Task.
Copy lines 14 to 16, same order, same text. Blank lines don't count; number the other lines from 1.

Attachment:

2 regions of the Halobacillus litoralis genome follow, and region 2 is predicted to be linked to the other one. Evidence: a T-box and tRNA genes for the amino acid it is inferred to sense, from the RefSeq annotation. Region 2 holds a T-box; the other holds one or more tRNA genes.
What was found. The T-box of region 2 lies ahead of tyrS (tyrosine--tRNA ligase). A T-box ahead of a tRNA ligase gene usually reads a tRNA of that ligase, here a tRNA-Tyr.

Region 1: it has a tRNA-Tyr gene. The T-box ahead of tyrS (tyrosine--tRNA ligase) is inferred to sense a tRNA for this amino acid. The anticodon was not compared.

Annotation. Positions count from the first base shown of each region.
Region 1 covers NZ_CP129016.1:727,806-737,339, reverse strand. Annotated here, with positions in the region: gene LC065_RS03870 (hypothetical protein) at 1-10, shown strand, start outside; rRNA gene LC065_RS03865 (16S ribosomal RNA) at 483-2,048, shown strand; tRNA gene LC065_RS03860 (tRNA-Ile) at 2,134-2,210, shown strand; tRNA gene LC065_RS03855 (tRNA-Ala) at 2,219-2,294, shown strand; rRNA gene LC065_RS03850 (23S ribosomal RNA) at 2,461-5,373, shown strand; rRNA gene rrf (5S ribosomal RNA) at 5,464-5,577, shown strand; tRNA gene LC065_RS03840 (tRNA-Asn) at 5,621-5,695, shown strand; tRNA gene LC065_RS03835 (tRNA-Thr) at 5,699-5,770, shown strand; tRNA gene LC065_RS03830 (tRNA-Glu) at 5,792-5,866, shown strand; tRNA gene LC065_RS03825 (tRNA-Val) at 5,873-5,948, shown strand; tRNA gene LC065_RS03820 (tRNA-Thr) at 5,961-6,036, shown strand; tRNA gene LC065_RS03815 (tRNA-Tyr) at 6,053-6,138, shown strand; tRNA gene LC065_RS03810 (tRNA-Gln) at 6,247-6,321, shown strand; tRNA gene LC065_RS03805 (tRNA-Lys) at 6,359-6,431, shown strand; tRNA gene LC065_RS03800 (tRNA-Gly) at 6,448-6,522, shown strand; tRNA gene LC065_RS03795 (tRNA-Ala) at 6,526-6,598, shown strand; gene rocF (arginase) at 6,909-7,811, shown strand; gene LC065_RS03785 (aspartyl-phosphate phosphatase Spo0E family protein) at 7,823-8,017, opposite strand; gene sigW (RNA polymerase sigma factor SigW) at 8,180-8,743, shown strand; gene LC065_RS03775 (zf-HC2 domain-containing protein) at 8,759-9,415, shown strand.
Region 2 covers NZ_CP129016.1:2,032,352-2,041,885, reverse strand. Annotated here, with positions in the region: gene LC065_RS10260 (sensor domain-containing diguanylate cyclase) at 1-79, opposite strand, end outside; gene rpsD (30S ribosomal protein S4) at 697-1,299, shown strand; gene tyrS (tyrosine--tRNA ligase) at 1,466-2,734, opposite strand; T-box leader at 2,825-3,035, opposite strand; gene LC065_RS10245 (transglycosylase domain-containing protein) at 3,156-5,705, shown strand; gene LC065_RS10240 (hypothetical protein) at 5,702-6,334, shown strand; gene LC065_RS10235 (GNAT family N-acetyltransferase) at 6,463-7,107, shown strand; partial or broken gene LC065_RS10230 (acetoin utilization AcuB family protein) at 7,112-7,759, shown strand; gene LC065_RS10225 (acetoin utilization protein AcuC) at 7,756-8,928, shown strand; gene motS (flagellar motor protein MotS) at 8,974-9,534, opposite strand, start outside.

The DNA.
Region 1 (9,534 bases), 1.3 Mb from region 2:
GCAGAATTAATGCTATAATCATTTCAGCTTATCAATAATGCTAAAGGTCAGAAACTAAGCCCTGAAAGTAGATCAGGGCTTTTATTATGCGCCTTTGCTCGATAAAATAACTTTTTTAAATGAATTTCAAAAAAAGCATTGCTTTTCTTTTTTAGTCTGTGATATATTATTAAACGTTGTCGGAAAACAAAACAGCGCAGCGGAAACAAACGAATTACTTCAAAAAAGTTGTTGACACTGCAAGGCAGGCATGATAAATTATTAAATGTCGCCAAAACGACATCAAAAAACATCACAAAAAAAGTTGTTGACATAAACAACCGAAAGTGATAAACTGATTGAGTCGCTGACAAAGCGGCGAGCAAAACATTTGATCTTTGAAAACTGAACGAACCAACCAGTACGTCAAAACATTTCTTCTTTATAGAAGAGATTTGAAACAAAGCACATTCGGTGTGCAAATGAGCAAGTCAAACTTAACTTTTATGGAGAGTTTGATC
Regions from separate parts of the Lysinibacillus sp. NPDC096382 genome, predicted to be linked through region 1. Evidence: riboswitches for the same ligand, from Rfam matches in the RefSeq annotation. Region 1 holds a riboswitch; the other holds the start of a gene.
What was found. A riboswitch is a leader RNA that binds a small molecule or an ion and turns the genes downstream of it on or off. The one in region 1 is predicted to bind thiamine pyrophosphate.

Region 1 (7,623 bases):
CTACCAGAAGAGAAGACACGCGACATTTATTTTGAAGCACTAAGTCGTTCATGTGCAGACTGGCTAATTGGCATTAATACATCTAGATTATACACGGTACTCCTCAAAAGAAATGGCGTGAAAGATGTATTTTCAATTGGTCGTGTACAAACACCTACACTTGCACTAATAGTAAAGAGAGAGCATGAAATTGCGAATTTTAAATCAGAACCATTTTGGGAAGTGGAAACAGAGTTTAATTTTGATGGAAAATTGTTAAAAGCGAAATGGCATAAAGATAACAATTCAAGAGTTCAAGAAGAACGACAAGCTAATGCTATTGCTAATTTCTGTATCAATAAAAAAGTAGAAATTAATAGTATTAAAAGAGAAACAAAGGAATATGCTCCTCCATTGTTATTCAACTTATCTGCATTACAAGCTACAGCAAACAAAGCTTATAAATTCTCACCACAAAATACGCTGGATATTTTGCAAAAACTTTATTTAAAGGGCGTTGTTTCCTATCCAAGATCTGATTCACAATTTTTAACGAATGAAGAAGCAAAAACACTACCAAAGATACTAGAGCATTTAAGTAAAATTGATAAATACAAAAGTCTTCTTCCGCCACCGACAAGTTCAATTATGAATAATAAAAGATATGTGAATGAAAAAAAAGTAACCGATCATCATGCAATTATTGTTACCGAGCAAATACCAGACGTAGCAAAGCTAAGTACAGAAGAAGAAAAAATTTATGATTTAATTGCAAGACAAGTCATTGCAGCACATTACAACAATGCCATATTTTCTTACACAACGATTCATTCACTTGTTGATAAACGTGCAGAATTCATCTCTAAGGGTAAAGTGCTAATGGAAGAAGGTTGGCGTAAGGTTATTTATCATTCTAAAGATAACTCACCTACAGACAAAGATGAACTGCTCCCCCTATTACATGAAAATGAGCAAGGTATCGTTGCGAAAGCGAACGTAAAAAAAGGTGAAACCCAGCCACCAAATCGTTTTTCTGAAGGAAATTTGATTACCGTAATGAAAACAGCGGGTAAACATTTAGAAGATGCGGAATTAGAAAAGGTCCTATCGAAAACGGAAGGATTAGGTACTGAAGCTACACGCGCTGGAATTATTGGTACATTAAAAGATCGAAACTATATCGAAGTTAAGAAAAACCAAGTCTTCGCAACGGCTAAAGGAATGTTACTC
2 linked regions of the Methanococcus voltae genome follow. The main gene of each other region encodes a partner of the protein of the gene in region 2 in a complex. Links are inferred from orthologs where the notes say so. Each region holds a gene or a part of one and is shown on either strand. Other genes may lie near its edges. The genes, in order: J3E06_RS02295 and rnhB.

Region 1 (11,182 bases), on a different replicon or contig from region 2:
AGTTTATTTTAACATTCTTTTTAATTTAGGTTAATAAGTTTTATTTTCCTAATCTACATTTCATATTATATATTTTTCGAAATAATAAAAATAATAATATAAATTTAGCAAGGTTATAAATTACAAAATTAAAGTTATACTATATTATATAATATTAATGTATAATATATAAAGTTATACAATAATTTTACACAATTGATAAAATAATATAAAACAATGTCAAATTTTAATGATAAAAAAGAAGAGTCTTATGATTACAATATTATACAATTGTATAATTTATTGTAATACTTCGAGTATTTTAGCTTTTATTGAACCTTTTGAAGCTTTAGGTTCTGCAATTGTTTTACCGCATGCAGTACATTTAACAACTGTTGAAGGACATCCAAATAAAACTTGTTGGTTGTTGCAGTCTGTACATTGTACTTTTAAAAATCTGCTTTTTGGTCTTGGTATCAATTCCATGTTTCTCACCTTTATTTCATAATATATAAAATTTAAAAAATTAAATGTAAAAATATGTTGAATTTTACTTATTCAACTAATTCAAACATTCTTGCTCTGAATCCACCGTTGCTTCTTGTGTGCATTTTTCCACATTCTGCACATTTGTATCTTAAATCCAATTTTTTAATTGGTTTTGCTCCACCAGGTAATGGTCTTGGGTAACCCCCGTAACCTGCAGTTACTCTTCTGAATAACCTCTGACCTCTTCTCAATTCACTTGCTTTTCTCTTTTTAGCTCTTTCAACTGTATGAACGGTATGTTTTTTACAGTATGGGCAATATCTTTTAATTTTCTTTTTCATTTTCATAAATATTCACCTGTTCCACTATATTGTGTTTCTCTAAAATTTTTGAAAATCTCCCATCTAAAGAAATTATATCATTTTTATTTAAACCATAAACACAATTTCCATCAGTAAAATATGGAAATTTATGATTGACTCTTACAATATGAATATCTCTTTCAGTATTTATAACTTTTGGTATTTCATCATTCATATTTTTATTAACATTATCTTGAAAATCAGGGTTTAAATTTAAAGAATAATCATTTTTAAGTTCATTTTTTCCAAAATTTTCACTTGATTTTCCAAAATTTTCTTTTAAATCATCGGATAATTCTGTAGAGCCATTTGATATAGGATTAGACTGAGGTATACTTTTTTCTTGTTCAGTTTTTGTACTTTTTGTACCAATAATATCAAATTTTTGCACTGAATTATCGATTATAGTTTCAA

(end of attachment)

2 linked regions of the Methanococcus voltae genome follow. The main gene of each other region encodes a partner of the protein of the gene in region 2 in a complex. Links are inferred from orthologs where the notes say so. Each region holds a gene or a part of one and is shown on either strand. Other genes may lie near its edges. The genes, in order: J3E06_RS02295 and rnhB.

Region 1 (11,182 bases), on a different replicon or contig from region 2:
AGTTTATTTTAACATTCTTTTTAATTTAGGTTAATAAGTTTTATTTTCCTAATCTACATTTCATATTATATATTTTTCGAAATAATAAAAATAATAATATAAATTTAGCAAGGTTATAAATTACAAAATTAAAGTTATACTATATTATATAATATTAATGTATAATATATAAAGTTATACAATAATTTTACACAATTGATAAAATAATATAAAACAATGTCAAATTTTAATGATAAAAAAGAAGAGTCTTATGATTACAATATTATACAATTGTATAATTTATTGTAATACTTCGAGTATTTTAGCTTTTATTGAACCTTTTGAAGCTTTAGGTTCTGCAATTGTTTTACCGCATGCAGTACATTTAACAACTGTTGAAGGACATCCAAATAAAACTTGTTGGTTGTTGCAGTCTGTACATTGTACTTTTAAAAATCTGCTTTTTGGTCTTGGTATCAATTCCATGTTTCTCACCTTTATTTCATAATATATAAAATTTAAAAAATTAAATGTAAAAATATGTTGAATTTTACTTATTCAACTAATTCAAACATTCTTGCTCTGAATCCACCGTTGCTTCTTGTGTGCATTTTTCCACATTCTGCACATTTGTATCTTAAATCCAATTTTTTAATTGGTTTTGCTCCACCAGGTAATGGTCTTGGGTAACCCCCGTAACCTGCAGTTACTCTTCTGAATAACCTCTGACCTCTTCTCAATTCACTTGCTTTTCTCTTTTTAGCTCTTTCAACTGTATGAACGGTATGTTTTTTACAGTATGGGCAATATCTTTTAATTTTCTTTTTCATTTTCATAAATATTCACCTGTTCCACTATATTGTGTTTCTCTAAAATTTTTGAAAATCTCCCATCTAAAGAAATTATATCATTTTTATTTAAACCATAAACACAATTTCCATCAGTAAAATATGGAAATTTATGATTGACTCTTACAATATGAATATCTCTTTCAGTATTTATAACTTTTGGTATTTCATCATTCATATTTTTATTAACATTATCTTGAAAATCAGGGTTTAAATTTAAAGAATAATCATTTTTAAGTTCATTTTTTCCAAAATTTTCACTTGATTTTCCAAAATTTTCTTTTAAATCATCGGATAATTCTGTAGAGCCATTTGATATAGGATTAGACTGAGGTATACTTTTTTCTTGTTCAGTTTTTGTACTTTTTGTACCAATAATATCAAATTTTTGCACTGAATTATCGATTATAGTTTCAA